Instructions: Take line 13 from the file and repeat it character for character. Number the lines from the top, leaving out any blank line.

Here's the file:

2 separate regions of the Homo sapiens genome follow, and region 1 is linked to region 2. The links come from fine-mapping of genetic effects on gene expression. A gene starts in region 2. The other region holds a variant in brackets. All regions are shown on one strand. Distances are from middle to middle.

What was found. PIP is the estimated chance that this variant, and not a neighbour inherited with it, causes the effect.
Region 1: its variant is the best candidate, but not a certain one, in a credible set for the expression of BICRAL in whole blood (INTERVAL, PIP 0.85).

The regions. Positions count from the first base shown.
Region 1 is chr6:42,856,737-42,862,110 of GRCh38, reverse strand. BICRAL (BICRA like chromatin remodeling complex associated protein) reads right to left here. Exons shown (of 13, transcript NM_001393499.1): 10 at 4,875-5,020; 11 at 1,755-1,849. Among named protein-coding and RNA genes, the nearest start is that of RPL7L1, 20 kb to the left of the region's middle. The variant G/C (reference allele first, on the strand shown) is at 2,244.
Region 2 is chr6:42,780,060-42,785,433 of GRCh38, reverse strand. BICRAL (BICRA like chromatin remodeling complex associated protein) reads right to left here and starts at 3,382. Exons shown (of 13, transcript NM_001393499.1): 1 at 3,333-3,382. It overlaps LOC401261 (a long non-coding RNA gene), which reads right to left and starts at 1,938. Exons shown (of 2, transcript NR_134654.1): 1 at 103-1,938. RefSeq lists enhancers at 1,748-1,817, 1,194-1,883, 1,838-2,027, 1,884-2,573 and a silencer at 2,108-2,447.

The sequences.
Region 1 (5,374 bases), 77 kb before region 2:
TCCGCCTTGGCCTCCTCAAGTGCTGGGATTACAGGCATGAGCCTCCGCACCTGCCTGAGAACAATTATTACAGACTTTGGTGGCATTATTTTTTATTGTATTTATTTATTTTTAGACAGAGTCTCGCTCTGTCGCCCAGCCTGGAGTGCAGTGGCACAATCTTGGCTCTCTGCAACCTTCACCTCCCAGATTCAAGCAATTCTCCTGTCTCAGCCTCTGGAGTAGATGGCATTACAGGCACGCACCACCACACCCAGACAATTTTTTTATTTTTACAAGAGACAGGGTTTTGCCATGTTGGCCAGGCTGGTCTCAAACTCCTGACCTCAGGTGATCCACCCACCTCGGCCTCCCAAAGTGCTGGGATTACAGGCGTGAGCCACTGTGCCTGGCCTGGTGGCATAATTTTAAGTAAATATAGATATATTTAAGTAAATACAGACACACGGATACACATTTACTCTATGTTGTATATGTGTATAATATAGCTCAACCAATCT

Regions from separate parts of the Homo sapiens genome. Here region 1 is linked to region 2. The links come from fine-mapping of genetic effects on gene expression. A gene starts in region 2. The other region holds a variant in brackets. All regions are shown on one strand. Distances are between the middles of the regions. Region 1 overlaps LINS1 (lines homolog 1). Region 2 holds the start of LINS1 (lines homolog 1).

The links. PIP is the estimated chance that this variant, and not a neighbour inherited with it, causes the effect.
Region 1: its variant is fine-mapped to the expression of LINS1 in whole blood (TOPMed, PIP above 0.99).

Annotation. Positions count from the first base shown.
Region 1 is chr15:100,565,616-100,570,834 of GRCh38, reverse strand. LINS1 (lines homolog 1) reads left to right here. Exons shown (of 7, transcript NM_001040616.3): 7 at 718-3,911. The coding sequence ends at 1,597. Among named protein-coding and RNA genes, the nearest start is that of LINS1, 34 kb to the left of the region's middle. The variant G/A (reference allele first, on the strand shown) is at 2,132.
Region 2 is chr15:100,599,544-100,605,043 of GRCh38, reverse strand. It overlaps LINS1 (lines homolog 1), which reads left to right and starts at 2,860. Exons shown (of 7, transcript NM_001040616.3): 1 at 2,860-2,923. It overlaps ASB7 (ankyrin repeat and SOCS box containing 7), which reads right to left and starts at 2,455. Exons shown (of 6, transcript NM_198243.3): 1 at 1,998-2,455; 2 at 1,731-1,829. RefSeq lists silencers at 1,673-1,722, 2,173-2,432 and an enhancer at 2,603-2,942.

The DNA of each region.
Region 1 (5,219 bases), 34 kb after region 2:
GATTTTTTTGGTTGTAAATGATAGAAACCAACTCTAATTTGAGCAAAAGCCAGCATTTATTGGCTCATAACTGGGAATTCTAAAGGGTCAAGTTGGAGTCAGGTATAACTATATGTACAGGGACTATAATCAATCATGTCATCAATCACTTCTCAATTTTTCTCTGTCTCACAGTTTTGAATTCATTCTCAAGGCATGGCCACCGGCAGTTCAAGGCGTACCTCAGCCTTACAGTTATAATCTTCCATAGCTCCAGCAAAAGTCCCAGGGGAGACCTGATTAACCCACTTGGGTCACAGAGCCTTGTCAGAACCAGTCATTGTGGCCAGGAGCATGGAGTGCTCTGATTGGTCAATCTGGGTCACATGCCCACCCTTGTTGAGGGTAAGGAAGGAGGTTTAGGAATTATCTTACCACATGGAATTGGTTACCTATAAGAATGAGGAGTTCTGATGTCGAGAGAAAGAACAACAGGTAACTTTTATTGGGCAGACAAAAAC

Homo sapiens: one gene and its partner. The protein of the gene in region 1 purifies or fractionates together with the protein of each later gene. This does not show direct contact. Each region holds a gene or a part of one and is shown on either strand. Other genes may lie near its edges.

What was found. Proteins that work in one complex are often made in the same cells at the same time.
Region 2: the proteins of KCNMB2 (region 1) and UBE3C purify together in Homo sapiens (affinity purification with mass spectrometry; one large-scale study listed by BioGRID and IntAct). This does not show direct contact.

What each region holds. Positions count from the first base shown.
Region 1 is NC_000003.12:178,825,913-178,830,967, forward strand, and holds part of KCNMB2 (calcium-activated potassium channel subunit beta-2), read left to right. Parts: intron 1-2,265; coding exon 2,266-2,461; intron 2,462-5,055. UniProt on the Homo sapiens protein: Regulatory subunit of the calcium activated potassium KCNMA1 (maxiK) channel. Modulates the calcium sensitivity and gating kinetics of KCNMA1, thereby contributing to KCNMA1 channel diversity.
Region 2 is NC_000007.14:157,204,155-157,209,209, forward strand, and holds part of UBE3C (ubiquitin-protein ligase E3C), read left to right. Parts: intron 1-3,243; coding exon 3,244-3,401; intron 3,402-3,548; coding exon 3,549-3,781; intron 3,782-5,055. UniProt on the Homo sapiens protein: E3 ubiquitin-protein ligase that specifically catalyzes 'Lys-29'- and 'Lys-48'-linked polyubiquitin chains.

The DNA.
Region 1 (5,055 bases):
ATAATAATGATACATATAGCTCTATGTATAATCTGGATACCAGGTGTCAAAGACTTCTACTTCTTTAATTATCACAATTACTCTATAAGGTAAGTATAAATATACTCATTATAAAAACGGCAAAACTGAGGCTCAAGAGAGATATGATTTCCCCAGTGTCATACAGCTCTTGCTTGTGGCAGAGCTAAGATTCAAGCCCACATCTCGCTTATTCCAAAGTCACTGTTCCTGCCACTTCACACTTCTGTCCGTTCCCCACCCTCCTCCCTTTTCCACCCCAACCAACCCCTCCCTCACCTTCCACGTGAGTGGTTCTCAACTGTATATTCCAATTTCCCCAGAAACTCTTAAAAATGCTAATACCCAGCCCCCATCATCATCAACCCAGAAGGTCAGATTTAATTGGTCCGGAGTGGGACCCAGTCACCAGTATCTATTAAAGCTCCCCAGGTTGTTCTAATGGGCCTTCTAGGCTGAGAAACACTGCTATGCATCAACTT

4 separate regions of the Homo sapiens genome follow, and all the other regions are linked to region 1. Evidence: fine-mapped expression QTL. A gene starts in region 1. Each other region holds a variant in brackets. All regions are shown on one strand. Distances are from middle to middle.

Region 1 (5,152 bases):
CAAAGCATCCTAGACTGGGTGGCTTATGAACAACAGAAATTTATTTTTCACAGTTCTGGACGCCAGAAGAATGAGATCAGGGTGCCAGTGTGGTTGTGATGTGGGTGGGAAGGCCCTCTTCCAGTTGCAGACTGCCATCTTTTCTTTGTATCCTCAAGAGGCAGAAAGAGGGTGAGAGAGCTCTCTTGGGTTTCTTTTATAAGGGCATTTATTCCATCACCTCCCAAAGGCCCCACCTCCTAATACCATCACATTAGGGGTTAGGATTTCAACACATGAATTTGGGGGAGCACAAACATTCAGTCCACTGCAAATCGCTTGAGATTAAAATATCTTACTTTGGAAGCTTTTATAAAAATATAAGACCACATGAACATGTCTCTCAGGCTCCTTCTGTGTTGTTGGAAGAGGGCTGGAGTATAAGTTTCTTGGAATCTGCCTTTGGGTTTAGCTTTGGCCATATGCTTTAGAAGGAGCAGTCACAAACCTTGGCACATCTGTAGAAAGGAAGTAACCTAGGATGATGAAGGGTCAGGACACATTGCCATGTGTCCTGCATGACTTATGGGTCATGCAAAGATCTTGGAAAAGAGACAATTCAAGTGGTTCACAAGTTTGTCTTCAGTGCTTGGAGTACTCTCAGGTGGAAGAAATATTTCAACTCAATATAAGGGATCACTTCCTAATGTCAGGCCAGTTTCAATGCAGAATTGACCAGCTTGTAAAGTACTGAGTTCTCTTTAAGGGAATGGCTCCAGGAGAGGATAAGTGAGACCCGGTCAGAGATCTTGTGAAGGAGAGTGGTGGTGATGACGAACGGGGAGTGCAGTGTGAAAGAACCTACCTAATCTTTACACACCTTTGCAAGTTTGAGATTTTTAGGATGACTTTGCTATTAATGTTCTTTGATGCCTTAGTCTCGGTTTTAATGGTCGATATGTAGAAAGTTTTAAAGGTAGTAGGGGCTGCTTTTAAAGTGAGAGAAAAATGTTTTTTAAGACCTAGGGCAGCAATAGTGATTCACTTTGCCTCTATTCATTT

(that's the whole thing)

Annotation. Positions count from the first base shown.